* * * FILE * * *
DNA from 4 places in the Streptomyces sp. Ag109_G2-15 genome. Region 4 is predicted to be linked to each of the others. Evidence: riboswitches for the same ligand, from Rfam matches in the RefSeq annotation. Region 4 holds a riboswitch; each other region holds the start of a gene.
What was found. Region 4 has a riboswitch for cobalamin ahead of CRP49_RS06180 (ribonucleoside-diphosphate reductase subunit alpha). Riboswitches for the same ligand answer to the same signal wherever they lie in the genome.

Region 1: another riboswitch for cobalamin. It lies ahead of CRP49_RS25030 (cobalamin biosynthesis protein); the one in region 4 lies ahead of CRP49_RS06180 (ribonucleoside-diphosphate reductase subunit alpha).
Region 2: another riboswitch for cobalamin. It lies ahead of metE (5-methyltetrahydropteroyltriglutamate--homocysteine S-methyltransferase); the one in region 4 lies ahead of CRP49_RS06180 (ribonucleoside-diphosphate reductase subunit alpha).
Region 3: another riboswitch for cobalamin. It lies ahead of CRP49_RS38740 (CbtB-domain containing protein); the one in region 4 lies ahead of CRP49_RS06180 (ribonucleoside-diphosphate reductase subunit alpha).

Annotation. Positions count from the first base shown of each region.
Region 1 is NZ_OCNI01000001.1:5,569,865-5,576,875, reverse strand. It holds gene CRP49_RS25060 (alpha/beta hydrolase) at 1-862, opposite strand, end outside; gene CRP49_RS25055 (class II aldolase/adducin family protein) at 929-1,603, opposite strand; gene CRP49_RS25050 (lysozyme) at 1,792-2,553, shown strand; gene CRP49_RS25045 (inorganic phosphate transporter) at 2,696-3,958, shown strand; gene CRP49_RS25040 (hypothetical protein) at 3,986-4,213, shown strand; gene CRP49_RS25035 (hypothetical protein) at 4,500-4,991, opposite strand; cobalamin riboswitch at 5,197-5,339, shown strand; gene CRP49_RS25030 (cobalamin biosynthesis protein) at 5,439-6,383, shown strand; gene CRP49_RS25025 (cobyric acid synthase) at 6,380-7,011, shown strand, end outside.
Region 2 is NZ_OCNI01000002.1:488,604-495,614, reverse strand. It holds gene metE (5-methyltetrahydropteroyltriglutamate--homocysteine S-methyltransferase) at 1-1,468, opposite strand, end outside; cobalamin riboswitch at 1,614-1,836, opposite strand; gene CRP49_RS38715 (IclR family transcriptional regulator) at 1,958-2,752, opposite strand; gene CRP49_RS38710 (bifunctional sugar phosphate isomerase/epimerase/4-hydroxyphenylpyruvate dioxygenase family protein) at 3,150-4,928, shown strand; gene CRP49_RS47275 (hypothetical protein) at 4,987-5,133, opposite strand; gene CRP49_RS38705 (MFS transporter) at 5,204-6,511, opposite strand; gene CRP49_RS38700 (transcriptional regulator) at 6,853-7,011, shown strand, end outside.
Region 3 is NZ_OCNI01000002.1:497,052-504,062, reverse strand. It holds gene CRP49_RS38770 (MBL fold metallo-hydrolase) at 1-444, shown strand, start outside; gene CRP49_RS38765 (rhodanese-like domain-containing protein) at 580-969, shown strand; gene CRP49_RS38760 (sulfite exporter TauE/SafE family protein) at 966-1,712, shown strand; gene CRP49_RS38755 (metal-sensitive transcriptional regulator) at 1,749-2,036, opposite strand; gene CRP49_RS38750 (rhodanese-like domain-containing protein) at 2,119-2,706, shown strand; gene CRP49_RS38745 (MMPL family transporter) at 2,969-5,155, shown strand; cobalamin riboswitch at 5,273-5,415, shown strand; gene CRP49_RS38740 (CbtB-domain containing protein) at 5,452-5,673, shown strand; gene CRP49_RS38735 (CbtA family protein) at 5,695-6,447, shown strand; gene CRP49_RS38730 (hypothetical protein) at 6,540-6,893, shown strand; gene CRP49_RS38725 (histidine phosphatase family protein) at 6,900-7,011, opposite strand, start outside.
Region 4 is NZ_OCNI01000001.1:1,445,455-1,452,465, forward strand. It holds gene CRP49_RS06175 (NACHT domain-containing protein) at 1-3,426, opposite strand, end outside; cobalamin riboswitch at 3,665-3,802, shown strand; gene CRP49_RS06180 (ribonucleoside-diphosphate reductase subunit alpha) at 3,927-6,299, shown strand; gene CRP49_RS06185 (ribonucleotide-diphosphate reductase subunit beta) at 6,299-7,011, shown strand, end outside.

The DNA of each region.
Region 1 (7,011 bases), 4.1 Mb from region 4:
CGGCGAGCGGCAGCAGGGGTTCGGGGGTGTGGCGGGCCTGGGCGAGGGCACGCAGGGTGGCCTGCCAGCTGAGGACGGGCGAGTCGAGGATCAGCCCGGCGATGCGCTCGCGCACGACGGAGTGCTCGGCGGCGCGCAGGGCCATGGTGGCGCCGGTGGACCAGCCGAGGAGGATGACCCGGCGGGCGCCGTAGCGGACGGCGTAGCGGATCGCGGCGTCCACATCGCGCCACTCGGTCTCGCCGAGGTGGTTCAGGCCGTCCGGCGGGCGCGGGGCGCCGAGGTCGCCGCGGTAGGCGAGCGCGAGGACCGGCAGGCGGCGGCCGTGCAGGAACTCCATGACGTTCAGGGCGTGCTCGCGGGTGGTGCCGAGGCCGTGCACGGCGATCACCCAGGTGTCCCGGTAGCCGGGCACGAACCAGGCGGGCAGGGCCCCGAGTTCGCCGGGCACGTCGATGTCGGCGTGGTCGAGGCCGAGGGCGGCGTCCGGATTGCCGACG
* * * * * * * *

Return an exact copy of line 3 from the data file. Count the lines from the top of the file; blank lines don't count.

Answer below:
Region 1: another riboswitch for cobalamin. It lies ahead of CRP49_RS25030 (cobalamin biosynthesis protein); the one in region 4 lies ahead of CRP49_RS06180 (ribonucleoside-diphosphate reductase subunit alpha).